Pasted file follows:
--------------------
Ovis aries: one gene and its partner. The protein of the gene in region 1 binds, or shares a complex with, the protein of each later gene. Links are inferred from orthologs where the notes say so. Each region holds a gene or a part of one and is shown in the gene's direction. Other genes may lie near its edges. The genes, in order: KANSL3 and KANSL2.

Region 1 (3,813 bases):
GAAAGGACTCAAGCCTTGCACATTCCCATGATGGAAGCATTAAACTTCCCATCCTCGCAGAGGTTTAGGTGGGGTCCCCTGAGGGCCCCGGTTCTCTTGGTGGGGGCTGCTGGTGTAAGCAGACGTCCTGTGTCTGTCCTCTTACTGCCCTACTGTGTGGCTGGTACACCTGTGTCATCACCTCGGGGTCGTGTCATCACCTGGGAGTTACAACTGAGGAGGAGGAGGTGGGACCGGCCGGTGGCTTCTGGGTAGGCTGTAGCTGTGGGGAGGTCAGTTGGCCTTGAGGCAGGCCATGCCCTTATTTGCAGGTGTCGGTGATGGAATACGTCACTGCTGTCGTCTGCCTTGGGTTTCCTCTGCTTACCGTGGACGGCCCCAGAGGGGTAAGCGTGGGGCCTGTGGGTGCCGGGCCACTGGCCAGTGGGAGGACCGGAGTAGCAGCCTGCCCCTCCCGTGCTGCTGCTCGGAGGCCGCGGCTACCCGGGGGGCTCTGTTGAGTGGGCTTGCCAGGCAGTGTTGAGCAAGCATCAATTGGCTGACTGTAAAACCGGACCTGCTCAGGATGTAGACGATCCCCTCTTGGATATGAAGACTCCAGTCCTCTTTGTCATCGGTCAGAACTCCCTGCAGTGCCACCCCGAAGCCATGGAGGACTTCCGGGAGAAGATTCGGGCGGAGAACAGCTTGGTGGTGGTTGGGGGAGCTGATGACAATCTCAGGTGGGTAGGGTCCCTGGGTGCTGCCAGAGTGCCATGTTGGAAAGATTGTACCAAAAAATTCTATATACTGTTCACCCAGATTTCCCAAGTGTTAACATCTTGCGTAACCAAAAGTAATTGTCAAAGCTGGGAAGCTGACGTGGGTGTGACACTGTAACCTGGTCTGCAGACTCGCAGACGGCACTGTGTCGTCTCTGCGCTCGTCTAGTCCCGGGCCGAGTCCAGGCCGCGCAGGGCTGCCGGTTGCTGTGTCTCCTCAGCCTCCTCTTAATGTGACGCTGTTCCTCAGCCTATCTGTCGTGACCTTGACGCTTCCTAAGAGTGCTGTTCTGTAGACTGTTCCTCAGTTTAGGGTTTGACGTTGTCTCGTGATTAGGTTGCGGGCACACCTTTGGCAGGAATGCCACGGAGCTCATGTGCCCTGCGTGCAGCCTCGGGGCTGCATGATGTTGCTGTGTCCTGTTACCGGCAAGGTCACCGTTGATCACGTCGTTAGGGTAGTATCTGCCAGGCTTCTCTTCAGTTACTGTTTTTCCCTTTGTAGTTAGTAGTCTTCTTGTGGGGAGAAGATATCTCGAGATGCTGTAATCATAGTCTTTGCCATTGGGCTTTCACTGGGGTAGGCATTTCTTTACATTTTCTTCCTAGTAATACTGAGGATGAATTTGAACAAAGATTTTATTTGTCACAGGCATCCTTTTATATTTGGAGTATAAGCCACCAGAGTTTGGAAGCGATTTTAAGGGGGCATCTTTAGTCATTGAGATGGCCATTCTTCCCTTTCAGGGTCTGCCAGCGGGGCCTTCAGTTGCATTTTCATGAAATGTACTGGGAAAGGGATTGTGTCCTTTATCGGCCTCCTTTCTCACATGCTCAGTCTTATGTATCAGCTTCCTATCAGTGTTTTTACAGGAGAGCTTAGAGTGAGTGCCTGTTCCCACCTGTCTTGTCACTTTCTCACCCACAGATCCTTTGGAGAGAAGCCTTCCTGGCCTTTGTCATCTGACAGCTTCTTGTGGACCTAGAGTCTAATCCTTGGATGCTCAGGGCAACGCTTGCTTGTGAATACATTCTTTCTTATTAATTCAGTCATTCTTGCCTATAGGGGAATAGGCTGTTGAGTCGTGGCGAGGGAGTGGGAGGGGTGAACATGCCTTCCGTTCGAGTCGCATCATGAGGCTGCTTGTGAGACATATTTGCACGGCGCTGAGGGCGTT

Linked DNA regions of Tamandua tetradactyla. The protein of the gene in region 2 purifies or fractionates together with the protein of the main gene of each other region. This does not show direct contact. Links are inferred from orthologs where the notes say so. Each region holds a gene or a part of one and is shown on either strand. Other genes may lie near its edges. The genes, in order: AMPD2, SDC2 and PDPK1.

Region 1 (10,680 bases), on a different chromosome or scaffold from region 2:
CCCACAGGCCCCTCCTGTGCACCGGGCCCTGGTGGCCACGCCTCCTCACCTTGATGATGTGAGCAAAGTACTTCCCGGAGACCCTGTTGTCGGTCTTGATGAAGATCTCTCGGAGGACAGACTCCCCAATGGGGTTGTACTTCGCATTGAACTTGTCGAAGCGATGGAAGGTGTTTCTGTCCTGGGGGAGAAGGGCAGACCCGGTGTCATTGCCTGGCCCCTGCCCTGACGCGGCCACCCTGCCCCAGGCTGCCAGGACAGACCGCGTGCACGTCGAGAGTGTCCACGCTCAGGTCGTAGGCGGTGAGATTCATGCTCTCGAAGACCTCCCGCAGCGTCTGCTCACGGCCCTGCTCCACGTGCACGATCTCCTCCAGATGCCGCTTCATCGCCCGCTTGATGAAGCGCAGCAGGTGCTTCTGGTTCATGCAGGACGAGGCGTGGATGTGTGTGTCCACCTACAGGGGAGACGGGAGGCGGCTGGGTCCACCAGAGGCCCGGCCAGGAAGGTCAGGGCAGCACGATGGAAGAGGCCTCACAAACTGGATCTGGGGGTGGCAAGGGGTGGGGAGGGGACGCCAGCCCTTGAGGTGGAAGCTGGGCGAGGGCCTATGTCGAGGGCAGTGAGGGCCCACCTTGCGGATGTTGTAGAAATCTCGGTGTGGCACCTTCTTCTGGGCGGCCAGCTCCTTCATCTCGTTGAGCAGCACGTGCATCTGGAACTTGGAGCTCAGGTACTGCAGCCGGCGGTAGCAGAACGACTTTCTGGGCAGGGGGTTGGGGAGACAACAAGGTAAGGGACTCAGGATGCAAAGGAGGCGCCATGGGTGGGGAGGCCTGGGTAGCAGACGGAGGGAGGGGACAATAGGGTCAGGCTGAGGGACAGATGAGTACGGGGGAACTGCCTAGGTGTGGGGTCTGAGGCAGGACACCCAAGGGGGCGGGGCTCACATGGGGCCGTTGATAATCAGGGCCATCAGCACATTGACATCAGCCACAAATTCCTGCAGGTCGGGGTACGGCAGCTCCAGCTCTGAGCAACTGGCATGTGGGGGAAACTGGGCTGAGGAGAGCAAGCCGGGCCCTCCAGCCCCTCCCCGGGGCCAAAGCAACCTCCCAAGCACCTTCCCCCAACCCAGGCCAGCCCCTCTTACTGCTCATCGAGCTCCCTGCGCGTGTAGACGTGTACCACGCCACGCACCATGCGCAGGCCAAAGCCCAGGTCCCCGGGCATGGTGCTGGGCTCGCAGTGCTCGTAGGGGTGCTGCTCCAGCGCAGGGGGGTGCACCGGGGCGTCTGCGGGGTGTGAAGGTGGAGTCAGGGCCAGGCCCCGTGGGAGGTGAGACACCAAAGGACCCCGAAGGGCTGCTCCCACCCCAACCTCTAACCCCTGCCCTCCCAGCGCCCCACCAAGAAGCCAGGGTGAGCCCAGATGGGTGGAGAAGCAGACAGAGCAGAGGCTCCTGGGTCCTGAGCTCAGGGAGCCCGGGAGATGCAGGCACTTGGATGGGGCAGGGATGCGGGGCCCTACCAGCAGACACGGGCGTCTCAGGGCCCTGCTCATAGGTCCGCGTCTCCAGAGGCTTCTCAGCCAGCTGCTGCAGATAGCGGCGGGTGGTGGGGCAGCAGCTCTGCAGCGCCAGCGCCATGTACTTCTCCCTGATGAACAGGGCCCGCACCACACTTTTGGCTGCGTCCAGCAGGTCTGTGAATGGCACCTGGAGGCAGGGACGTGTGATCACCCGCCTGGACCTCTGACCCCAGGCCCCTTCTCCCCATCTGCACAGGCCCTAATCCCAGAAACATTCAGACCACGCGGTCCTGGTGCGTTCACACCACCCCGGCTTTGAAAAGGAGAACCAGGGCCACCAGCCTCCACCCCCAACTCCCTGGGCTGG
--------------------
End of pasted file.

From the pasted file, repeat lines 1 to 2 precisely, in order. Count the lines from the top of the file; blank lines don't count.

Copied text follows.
Ovis aries: one gene and its partner. The protein of the gene in region 1 binds, or shares a complex with, the protein of each later gene. Links are inferred from orthologs where the notes say so. Each region holds a gene or a part of one and is shown in the gene's direction. Other genes may lie near its edges. The genes, in order: KANSL3 and KANSL2.

Region 1 (3,813 bases):